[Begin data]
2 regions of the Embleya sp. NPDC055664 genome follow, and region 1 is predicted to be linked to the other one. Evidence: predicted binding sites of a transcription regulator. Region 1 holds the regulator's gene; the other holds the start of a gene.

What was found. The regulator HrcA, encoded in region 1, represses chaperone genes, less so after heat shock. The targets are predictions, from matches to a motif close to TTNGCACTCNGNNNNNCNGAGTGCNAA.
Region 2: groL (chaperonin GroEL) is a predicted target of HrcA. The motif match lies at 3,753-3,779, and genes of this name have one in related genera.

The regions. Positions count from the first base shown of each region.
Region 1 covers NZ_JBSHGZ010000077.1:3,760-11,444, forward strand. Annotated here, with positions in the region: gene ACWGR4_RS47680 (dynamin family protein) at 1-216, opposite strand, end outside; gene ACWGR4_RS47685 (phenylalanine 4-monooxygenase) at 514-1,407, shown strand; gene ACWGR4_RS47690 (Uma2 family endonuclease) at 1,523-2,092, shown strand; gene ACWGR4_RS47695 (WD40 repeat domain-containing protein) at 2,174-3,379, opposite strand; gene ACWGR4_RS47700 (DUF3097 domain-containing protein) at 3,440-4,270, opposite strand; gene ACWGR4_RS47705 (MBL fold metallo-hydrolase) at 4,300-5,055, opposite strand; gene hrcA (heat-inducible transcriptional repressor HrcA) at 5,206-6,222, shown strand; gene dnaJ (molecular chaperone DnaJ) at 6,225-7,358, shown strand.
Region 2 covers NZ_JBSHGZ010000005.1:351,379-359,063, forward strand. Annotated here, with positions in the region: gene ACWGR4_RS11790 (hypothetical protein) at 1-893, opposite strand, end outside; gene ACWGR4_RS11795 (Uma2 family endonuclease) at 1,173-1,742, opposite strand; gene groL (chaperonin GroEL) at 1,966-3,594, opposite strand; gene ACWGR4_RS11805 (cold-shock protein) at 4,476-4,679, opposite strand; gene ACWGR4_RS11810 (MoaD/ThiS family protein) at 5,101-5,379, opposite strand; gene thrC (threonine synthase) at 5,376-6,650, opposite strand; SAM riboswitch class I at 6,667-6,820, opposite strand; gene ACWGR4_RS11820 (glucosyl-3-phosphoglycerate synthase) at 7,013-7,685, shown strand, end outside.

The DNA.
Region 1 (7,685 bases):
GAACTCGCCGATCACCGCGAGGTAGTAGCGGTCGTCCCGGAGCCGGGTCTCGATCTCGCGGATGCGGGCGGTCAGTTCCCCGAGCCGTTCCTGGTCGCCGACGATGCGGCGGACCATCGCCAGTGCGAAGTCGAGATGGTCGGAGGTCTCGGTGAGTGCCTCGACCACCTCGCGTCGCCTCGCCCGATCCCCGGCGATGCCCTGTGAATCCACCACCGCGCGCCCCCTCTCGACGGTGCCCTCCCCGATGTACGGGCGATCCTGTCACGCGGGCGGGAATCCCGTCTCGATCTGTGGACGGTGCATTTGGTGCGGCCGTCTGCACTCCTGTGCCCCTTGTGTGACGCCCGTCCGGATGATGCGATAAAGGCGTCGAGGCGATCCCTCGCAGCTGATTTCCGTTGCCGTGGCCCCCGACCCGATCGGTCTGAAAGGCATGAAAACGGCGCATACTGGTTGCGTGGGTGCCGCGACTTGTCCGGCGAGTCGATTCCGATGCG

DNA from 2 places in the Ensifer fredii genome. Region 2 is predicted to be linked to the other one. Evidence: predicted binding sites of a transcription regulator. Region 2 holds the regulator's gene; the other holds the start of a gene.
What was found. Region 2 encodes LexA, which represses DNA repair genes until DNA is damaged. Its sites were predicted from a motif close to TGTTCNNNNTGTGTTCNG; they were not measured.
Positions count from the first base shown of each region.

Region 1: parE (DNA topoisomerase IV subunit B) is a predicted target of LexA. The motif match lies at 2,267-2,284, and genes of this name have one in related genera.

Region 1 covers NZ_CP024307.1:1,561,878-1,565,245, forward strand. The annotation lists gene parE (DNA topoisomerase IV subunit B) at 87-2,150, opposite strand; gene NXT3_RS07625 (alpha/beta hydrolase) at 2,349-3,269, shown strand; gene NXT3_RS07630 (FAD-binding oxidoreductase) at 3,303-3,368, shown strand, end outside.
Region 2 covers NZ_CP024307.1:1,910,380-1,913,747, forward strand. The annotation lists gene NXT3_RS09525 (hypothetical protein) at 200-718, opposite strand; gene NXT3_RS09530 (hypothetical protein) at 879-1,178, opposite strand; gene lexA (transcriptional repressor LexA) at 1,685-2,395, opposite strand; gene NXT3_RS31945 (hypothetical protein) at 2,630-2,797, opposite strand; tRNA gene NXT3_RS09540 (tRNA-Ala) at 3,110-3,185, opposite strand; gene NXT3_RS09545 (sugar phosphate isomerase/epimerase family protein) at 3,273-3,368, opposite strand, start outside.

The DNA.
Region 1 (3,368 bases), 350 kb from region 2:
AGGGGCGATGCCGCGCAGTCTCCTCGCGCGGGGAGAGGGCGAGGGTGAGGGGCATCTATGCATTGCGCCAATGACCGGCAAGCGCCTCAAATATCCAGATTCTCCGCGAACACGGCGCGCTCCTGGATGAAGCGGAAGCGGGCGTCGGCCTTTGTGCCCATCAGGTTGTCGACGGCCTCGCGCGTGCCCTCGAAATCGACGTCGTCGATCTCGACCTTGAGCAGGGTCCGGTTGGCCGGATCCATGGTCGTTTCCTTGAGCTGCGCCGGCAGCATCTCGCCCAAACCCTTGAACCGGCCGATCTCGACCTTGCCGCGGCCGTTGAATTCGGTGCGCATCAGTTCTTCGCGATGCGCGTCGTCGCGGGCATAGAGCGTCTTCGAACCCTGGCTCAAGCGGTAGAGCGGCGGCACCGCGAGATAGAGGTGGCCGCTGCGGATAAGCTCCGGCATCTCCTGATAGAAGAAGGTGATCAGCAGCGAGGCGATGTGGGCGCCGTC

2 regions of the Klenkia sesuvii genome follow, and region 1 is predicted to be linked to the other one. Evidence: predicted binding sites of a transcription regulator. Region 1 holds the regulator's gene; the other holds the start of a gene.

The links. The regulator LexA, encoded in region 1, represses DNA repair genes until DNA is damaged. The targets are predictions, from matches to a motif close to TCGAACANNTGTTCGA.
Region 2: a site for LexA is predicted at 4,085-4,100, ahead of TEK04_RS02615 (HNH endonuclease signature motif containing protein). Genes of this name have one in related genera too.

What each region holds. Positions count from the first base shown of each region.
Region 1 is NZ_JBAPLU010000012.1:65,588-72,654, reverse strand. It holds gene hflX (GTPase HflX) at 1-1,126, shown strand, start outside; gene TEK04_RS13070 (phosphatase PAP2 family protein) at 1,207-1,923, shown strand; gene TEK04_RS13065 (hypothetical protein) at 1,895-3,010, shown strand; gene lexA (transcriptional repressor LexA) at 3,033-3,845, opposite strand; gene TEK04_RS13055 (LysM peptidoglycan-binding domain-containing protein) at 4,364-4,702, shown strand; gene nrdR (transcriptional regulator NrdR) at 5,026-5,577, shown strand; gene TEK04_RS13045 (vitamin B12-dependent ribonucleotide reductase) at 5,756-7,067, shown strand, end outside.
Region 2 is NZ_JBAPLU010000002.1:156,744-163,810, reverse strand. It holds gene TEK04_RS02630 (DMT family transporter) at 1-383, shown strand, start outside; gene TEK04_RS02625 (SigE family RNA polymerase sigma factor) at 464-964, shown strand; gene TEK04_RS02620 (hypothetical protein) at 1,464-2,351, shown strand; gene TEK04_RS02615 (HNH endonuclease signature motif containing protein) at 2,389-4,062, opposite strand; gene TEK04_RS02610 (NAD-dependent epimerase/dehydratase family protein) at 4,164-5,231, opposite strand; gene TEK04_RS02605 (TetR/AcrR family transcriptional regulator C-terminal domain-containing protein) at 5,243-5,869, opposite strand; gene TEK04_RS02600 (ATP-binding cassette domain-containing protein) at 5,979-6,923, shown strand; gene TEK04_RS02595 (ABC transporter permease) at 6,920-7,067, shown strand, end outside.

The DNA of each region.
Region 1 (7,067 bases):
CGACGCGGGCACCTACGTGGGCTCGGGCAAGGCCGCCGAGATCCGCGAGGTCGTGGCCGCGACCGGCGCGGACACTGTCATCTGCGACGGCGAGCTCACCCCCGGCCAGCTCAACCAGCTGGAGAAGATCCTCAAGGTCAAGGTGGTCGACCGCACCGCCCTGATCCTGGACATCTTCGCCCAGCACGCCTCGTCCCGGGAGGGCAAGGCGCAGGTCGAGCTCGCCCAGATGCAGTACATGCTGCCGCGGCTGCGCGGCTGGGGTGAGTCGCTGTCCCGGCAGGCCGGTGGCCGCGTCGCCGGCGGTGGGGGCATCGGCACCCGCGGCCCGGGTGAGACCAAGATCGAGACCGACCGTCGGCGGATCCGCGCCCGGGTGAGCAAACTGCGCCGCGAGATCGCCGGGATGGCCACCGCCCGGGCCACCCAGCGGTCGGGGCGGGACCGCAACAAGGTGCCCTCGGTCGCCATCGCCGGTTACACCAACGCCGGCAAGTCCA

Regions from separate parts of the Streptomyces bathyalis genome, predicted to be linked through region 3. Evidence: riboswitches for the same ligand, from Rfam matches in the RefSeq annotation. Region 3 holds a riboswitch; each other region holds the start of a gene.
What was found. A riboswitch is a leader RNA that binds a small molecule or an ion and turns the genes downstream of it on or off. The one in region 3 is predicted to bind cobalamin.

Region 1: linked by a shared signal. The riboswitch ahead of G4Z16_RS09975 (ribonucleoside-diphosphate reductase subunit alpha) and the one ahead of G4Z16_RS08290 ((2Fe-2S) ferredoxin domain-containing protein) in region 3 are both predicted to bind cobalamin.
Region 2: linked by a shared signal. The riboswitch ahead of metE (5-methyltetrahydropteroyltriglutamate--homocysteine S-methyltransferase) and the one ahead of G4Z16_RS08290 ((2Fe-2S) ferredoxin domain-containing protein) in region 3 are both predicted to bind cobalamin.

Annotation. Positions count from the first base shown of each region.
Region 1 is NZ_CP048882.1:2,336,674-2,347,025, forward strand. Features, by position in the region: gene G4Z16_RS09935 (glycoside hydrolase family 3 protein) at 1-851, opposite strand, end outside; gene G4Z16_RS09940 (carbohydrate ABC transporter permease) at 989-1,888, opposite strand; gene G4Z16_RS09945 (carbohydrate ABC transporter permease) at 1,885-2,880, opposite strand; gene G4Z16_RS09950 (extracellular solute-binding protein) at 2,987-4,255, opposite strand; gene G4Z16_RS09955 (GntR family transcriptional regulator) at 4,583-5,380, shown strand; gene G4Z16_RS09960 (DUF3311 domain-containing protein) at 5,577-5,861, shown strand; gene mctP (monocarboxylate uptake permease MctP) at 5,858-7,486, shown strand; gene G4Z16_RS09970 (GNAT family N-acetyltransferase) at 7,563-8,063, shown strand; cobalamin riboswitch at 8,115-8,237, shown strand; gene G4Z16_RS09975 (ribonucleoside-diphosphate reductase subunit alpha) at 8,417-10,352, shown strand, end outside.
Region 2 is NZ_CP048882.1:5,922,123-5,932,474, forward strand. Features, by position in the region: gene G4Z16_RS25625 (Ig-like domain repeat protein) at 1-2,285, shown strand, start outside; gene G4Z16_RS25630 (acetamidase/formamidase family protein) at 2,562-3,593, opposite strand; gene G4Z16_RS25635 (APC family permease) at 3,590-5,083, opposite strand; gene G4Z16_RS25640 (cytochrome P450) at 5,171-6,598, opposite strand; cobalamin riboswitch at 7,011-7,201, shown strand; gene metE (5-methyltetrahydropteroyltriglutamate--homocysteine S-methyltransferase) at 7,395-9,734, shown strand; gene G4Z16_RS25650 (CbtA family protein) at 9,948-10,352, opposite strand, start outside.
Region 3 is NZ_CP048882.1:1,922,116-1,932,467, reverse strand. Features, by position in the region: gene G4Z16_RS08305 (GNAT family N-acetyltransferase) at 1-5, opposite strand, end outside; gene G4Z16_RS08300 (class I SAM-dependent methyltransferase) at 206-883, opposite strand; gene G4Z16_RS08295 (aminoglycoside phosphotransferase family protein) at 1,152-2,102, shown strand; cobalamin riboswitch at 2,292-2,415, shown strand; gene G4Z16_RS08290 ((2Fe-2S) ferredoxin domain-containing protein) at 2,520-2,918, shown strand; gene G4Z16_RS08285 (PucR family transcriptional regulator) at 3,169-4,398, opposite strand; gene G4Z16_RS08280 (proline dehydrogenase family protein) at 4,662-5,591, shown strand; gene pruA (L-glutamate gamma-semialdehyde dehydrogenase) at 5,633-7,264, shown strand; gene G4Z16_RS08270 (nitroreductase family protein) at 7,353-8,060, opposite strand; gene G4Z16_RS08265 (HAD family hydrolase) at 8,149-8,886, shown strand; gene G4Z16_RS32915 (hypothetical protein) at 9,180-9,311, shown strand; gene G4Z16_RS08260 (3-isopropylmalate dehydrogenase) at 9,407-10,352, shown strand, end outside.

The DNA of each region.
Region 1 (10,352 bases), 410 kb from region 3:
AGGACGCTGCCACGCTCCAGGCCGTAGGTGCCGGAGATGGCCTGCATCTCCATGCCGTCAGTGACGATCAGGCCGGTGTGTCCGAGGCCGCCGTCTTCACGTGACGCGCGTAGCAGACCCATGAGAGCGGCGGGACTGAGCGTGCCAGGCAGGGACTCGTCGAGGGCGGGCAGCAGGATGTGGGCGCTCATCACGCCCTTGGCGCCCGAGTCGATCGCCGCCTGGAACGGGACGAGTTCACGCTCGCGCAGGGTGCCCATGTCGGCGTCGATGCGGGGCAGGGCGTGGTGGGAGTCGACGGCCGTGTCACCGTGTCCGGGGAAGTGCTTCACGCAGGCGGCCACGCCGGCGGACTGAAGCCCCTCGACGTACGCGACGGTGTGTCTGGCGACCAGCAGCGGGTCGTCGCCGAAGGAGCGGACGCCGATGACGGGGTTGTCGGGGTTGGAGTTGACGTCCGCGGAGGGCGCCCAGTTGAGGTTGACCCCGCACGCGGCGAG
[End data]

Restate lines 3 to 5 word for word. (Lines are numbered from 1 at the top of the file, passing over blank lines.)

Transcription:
Region 2: groL (chaperonin GroEL) is a predicted target of HrcA. The motif match lies at 3,753-3,779, and genes of this name have one in related genera.

The regions. Positions count from the first base shown of each region.
Region 1 covers NZ_JBSHGZ010000077.1:3,760-11,444, forward strand. Annotated here, with positions in the region: gene ACWGR4_RS47680 (dynamin family protein) at 1-216, opposite strand, end outside; gene ACWGR4_RS47685 (phenylalanine 4-monooxygenase) at 514-1,407, shown strand; gene ACWGR4_RS47690 (Uma2 family endonuclease) at 1,523-2,092, shown strand; gene ACWGR4_RS47695 (WD40 repeat domain-containing protein) at 2,174-3,379, opposite strand; gene ACWGR4_RS47700 (DUF3097 domain-containing protein) at 3,440-4,270, opposite strand; gene ACWGR4_RS47705 (MBL fold metallo-hydrolase) at 4,300-5,055, opposite strand; gene hrcA (heat-inducible transcriptional repressor HrcA) at 5,206-6,222, shown strand; gene dnaJ (molecular chaperone DnaJ) at 6,225-7,358, shown strand.